Paul’s Top Woodworking Tips: Part 2

In this blog we are continuing to share some of Paul’s favourite woodworking tips he has collected over the years. You can catch up with Part 1 here.

Removing a Buckle in Saw Plate

To see if your saw is buckled, turn it so the teeth are facing up and look down the length. If it is buckled, rest the spine on a hard surface, such as a bench top and grip the handle with both hands, Whack the spine against the bench top then check to see if it has realigned, if not, repeat the process.

Planing Plywood Edge

To avoid fractures on the edges when planing plywood, use a chisel to take off the corner.

Applying Finish to Small Projects

When finishing a small project, use a scrap piece of wood with 4 screws in turned upright, place the wet side on this to allow you to apply finish to the rest of the project with minimal damaging the wet finish.

Setting Small Saws

When setting a saw with a nail punch and hammer, put 2 magnets into a scrap piece of wood and put in the vise. Use the magnets to keep the saw plate in place while you set the teeth.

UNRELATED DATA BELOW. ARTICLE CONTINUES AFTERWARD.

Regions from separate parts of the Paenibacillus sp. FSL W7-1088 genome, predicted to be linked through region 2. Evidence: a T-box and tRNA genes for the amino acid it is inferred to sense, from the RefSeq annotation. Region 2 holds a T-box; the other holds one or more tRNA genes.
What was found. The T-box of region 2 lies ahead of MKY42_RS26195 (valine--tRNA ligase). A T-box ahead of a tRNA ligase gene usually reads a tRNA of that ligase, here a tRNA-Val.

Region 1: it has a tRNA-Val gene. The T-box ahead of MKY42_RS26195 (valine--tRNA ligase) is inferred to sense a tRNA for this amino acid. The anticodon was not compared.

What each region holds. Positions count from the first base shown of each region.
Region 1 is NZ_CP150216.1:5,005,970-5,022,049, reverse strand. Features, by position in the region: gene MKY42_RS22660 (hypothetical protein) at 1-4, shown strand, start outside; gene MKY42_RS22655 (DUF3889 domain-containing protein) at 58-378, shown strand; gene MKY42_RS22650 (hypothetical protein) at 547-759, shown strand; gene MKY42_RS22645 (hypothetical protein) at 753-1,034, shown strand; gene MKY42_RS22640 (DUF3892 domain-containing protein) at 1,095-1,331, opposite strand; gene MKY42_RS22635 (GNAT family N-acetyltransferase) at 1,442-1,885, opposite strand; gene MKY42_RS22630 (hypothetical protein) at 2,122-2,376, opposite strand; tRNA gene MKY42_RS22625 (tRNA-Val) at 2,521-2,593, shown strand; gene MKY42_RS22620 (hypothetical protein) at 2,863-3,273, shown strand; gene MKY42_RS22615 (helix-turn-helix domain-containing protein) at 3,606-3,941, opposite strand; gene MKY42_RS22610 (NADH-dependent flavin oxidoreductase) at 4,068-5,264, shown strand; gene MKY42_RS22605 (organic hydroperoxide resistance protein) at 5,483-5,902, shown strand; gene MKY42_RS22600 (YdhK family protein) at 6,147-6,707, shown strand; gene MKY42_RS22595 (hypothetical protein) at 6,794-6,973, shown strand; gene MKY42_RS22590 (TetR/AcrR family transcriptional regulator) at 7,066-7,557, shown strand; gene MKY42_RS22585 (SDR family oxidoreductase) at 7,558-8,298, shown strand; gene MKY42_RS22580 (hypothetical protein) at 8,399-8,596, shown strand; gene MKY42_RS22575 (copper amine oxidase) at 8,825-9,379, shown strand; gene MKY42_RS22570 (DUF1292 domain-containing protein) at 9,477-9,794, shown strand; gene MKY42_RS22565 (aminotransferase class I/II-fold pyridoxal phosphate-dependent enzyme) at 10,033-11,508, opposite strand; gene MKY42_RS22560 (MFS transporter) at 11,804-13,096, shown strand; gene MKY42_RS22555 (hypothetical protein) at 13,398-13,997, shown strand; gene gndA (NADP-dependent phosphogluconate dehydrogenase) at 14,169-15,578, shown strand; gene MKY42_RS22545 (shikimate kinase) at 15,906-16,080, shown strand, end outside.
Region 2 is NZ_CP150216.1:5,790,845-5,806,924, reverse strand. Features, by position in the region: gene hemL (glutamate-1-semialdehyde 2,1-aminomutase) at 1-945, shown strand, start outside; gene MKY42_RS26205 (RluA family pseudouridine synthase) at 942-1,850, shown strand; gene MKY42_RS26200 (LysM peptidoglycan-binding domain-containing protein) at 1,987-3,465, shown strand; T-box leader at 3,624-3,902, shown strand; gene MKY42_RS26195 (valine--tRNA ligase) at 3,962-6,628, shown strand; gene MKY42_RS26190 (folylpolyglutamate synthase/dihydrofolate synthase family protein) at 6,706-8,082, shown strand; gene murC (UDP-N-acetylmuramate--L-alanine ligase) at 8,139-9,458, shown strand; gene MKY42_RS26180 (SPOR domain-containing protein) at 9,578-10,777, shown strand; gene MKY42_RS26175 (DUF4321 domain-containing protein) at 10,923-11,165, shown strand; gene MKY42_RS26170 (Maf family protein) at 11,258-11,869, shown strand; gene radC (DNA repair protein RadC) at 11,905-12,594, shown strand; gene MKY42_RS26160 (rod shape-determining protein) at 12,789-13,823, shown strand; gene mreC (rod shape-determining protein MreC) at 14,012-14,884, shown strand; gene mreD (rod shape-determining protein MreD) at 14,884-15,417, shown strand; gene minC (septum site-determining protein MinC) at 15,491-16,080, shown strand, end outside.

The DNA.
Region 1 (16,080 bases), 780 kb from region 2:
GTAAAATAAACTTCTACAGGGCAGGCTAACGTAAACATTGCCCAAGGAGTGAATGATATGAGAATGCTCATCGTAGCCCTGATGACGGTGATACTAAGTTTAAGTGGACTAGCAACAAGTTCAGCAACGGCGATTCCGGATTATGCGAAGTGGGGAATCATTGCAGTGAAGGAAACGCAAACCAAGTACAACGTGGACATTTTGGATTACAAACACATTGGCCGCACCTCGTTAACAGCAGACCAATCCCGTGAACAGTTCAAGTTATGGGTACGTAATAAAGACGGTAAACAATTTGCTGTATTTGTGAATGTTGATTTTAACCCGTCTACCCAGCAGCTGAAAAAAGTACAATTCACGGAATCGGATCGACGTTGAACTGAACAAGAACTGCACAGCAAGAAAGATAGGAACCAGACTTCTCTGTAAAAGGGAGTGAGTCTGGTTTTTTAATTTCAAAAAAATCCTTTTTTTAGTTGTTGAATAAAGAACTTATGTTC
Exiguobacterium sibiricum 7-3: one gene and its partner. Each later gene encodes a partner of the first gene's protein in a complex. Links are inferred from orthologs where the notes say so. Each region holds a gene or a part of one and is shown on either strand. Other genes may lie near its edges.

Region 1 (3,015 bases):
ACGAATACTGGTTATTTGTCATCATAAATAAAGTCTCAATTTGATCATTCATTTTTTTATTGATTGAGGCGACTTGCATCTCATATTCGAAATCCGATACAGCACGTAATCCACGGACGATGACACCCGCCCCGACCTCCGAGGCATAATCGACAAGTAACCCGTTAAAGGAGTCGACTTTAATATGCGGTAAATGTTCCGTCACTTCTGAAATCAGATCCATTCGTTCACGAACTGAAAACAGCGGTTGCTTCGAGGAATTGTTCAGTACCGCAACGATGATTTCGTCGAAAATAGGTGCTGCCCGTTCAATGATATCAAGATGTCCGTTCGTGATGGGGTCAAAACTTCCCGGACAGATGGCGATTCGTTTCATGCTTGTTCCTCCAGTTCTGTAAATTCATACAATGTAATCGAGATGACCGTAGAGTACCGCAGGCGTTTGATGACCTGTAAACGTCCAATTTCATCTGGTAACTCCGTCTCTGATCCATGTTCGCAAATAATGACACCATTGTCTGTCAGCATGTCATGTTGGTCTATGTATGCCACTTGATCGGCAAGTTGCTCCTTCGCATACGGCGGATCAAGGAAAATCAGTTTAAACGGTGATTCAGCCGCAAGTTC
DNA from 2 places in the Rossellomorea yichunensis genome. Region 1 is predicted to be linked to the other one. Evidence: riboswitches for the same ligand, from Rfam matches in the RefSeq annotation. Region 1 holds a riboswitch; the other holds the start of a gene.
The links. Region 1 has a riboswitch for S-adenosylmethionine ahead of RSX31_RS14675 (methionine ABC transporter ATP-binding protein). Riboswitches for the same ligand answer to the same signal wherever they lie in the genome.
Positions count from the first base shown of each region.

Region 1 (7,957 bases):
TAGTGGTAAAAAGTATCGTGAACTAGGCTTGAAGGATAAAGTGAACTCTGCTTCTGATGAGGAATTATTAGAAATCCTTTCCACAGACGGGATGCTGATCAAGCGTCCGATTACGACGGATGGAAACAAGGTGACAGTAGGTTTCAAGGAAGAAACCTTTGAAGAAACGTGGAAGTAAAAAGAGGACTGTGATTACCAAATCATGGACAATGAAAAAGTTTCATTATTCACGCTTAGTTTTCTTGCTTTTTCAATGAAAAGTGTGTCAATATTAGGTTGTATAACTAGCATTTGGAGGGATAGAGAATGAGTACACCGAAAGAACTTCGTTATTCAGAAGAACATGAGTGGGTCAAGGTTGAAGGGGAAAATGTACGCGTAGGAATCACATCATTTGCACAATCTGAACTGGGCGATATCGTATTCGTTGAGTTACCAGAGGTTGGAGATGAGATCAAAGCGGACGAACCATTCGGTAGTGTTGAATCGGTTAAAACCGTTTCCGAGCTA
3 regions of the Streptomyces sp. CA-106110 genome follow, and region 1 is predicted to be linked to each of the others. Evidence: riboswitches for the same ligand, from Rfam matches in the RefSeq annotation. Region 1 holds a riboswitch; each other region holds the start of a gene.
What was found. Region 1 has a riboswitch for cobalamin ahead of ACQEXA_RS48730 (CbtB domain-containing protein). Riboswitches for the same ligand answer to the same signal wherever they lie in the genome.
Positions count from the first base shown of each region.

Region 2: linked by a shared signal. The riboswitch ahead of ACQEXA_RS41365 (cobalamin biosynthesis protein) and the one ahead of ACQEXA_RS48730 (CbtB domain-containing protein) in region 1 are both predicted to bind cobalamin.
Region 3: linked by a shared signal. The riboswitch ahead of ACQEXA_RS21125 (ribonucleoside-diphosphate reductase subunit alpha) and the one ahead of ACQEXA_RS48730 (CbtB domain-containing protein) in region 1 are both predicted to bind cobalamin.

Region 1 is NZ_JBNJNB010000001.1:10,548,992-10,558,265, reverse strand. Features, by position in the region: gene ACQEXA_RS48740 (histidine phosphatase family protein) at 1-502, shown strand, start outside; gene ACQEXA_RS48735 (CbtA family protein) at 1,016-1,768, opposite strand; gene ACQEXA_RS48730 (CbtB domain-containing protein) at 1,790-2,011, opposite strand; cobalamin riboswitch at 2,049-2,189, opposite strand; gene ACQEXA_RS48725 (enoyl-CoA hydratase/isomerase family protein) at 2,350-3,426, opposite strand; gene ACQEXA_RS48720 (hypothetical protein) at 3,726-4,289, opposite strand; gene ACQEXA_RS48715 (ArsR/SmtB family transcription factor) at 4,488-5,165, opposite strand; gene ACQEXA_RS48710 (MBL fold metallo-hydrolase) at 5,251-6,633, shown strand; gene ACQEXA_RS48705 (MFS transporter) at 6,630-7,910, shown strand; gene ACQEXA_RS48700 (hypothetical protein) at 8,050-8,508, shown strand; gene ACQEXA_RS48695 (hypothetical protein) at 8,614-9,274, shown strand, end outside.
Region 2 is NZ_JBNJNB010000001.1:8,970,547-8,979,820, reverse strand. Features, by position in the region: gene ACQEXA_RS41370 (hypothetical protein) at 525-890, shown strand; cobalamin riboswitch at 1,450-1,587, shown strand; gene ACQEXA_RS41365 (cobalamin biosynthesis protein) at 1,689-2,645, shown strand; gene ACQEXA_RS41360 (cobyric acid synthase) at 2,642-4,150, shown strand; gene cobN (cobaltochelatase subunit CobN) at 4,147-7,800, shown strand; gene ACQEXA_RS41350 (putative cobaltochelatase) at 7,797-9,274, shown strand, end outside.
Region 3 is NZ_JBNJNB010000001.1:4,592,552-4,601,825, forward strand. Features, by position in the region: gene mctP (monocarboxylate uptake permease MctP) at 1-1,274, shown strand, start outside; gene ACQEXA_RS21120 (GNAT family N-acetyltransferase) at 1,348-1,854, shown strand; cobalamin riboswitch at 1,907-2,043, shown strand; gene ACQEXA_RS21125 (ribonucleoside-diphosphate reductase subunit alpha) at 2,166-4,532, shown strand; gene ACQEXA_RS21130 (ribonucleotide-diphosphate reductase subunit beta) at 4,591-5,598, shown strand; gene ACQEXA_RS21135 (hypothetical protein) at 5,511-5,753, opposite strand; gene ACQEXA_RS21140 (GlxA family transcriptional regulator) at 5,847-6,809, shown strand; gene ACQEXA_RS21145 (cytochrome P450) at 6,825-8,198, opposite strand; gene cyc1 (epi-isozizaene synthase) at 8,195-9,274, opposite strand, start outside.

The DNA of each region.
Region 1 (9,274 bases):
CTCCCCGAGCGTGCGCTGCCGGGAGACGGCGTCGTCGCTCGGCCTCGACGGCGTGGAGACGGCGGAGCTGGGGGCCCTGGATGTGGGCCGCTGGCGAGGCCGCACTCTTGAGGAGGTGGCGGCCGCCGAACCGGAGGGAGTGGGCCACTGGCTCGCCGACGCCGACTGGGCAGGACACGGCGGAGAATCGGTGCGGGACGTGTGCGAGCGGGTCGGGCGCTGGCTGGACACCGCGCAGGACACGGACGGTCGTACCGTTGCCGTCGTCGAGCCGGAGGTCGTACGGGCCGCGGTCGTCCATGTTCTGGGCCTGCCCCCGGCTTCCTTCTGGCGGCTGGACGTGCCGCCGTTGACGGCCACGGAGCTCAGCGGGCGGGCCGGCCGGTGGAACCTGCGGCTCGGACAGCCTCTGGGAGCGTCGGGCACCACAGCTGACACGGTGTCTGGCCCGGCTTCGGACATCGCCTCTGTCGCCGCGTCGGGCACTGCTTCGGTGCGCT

Creating a Flat Surface With a Scraper

To remove small undulations in a piece of wood, put it in the vise alongside a flat piece of wood to guide it when scraping. Instead of the scraper following the undulations, it will give you a smooth surface.

Clamping Curved Wood

If you cut a curved piece out of a larger blank and want to plane it, use the leftover calls to hold it in place in the vise without putting stress on the bend

Check Your Square is Square

Place your square up against the edge of a piece of card stock, draw a line with a pencil, flip the square over and check it lines up. If it does, your square is square.

Unclogging Sandpaper

If you are using sandpaper and it’s clogged, use an eraser to remove the particles on the surface of the sandpaper.

Tighten Saw Handle Studs

To tighten the studs on a saw handle, put a hammer in the vise and line the stud on top of this, use another hammer to drive this in from the other side. One strike should tighten it.

Retrofitting Sash Clamps

To ensure your clamps don’t mark the surface of your wood, Paul likes to add a plywood pad onto his. You can use double sided tape to stick these on, tighten up the clamp to set these in place. 

Prefer to see these tips in video format? Click here.

Catch up with ‘Paul’s Top Woodworking Tips: Part 1’ of this blog series.

Similar Posts

One Comment

  1. I use cork to line my vice and clamp faces using double sided tape. It is easy to replace… although it holds up extremely well, and can hold rounded objects without damage. The cork I use is a little over 1/16″ thick and is sold as a roll for hobbyists, and cuts with scissors.

Leave a Reply